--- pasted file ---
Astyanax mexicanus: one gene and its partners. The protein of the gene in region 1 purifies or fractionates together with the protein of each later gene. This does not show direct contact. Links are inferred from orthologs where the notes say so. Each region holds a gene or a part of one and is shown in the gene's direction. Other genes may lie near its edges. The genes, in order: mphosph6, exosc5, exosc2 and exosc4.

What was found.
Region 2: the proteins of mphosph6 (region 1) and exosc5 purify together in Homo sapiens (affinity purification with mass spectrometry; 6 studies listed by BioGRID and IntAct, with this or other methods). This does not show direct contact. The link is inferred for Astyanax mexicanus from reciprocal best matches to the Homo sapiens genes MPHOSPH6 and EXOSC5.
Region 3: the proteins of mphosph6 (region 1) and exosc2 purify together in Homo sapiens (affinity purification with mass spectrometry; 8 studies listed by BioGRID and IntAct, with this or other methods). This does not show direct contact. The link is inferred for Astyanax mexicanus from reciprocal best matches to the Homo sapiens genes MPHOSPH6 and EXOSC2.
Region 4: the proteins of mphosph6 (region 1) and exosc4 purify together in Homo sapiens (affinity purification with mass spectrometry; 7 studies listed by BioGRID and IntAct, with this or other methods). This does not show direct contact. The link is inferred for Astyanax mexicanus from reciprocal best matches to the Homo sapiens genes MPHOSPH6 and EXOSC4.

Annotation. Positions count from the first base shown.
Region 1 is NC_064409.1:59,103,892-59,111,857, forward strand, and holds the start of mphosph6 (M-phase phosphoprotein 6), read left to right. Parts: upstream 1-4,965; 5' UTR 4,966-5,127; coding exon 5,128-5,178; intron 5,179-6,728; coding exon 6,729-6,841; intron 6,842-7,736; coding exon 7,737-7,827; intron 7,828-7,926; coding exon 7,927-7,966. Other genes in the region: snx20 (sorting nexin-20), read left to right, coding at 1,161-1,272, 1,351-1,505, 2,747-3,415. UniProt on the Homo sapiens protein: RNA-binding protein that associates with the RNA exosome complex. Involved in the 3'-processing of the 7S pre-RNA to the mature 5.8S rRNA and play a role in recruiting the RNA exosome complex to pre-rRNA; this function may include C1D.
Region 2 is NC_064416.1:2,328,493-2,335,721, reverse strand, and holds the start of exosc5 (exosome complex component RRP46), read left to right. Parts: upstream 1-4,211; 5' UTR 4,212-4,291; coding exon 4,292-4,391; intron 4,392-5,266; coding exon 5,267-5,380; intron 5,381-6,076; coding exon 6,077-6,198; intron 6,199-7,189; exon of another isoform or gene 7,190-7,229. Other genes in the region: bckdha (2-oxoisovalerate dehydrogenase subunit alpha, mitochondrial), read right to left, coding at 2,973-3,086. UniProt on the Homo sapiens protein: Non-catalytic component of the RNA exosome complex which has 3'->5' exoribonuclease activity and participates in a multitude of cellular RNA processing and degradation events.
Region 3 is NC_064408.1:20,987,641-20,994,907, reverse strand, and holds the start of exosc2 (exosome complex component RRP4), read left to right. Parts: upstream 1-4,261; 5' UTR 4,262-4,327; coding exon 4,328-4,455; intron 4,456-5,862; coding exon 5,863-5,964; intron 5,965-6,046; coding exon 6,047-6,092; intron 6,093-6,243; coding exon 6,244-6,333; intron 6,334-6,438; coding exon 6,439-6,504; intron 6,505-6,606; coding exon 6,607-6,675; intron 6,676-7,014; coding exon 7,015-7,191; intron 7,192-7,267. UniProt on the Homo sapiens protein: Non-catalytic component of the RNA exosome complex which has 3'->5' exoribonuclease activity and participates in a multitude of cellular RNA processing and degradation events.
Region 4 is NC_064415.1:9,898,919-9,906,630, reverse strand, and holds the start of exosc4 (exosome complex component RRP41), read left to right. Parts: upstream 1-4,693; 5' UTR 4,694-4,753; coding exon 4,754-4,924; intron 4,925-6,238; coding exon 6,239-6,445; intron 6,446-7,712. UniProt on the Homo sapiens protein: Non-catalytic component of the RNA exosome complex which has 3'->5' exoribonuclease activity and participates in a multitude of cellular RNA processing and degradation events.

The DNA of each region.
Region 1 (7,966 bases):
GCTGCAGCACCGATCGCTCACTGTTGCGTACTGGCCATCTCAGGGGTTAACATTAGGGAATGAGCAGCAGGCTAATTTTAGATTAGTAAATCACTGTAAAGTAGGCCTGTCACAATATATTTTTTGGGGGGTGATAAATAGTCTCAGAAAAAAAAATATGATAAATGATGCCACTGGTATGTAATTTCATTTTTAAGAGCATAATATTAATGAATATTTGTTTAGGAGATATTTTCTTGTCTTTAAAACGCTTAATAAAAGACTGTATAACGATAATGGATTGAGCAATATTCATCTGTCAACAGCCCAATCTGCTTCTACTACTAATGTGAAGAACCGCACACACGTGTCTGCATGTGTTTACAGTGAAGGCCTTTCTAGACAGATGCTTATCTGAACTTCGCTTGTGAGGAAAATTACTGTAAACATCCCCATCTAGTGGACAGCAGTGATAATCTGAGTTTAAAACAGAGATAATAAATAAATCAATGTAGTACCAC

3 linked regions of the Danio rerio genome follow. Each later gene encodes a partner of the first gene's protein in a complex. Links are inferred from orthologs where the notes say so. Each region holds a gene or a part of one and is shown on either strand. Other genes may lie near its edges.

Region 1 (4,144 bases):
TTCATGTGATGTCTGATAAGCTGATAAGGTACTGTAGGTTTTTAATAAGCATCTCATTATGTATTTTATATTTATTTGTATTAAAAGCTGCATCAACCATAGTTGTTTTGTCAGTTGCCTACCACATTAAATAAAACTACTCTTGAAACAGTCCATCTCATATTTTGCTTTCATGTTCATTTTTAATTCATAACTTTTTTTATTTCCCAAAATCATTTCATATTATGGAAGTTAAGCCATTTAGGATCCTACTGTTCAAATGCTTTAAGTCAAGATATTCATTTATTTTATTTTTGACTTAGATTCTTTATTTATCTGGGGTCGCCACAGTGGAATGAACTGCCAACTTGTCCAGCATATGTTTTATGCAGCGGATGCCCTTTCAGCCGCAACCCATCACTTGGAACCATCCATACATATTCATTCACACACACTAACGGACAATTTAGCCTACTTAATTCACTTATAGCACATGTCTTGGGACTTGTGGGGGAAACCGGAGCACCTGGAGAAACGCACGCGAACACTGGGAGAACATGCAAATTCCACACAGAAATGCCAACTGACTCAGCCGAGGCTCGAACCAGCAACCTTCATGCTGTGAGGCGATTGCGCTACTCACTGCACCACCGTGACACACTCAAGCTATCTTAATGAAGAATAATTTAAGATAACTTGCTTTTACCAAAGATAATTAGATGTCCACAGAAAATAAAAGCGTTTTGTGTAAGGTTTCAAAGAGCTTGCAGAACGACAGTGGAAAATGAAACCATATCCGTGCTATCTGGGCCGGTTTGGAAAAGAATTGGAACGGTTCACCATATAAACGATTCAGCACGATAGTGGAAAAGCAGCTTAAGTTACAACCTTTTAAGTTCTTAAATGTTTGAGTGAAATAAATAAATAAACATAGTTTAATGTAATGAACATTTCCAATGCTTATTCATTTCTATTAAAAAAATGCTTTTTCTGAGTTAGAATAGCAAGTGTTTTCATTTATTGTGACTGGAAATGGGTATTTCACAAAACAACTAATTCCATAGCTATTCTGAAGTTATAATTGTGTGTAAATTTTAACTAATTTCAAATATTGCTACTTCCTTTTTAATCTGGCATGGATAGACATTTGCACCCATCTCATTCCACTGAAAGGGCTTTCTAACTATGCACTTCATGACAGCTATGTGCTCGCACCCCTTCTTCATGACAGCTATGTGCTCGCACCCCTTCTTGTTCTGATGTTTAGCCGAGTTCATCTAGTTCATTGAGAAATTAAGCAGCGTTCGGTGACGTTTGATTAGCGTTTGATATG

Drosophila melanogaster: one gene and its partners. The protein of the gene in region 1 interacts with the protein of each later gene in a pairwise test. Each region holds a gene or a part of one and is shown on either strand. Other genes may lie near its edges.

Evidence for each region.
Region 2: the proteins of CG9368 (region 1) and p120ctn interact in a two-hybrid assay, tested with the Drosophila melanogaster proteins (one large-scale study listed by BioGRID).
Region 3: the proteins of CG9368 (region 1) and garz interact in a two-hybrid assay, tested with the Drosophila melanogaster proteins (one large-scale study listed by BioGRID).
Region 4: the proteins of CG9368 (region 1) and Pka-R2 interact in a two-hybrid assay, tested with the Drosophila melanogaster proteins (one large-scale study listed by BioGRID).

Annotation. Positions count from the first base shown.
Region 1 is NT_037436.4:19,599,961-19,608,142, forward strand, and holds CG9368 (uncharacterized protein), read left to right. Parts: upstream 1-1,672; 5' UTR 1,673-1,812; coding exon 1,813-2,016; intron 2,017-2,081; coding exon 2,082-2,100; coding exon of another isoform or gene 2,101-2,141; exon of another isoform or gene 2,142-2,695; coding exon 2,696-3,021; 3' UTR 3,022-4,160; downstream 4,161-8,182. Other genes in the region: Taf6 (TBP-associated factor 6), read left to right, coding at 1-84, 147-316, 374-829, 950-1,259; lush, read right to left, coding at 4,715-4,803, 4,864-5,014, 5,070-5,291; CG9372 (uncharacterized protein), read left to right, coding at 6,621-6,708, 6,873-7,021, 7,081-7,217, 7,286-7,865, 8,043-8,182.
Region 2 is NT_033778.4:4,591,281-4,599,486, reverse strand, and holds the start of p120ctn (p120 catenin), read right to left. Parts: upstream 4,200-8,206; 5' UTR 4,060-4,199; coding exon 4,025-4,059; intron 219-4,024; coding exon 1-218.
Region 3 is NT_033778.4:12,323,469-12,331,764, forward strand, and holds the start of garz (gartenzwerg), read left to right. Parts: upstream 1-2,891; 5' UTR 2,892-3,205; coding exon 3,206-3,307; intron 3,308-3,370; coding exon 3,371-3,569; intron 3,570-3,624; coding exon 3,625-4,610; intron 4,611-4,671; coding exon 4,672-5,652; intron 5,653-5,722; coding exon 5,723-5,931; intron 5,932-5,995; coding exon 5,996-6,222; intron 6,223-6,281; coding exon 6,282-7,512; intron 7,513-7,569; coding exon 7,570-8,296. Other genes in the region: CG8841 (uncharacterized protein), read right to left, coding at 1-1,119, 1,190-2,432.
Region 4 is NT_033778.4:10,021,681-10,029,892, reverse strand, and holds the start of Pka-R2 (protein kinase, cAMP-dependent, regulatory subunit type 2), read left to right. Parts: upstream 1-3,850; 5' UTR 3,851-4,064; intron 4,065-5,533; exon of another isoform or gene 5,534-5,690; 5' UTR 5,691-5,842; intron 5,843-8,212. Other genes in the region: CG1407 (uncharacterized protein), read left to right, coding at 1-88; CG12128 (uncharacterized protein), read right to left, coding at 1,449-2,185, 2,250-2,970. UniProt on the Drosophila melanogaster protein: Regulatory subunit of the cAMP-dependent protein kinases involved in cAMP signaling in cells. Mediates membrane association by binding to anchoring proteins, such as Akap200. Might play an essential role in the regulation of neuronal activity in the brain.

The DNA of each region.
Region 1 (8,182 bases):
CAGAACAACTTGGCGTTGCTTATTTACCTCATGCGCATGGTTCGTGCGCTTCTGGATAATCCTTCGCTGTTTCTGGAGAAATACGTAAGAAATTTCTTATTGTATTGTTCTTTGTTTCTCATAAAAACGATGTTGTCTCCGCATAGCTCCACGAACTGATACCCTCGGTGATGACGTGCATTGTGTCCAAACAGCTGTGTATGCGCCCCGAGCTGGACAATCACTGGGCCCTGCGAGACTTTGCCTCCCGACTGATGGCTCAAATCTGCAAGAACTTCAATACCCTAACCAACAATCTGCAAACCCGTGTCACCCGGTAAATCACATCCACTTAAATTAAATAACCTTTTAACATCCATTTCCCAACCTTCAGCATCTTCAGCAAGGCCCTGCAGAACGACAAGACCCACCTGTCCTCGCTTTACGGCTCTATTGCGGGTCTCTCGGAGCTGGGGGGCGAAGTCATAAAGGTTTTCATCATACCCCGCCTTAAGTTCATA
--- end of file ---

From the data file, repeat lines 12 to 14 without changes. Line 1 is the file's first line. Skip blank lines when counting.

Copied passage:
Region 1 (7,966 bases):
GCTGCAGCACCGATCGCTCACTGTTGCGTACTGGCCATCTCAGGGGTTAACATTAGGGAATGAGCAGCAGGCTAATTTTAGATTAGTAAATCACTGTAAAGTAGGCCTGTCACAATATATTTTTTGGGGGGTGATAAATAGTCTCAGAAAAAAAAATATGATAAATGATGCCACTGGTATGTAATTTCATTTTTAAGAGCATAATATTAATGAATATTTGTTTAGGAGATATTTTCTTGTCTTTAAAACGCTTAATAAAAGACTGTATAACGATAATGGATTGAGCAATATTCATCTGTCAACAGCCCAATCTGCTTCTACTACTAATGTGAAGAACCGCACACACGTGTCTGCATGTGTTTACAGTGAAGGCCTTTCTAGACAGATGCTTATCTGAACTTCGCTTGTGAGGAAAATTACTGTAAACATCCCCATCTAGTGGACAGCAGTGATAATCTGAGTTTAAAACAGAGATAATAAATAAATCAATGTAGTACCAC

3 linked regions of the Danio rerio genome follow. Each later gene encodes a partner of the first gene's protein in a complex. Links are inferred from orthologs where the notes say so. Each region holds a gene or a part of one and is shown on either strand. Other genes may lie near its edges.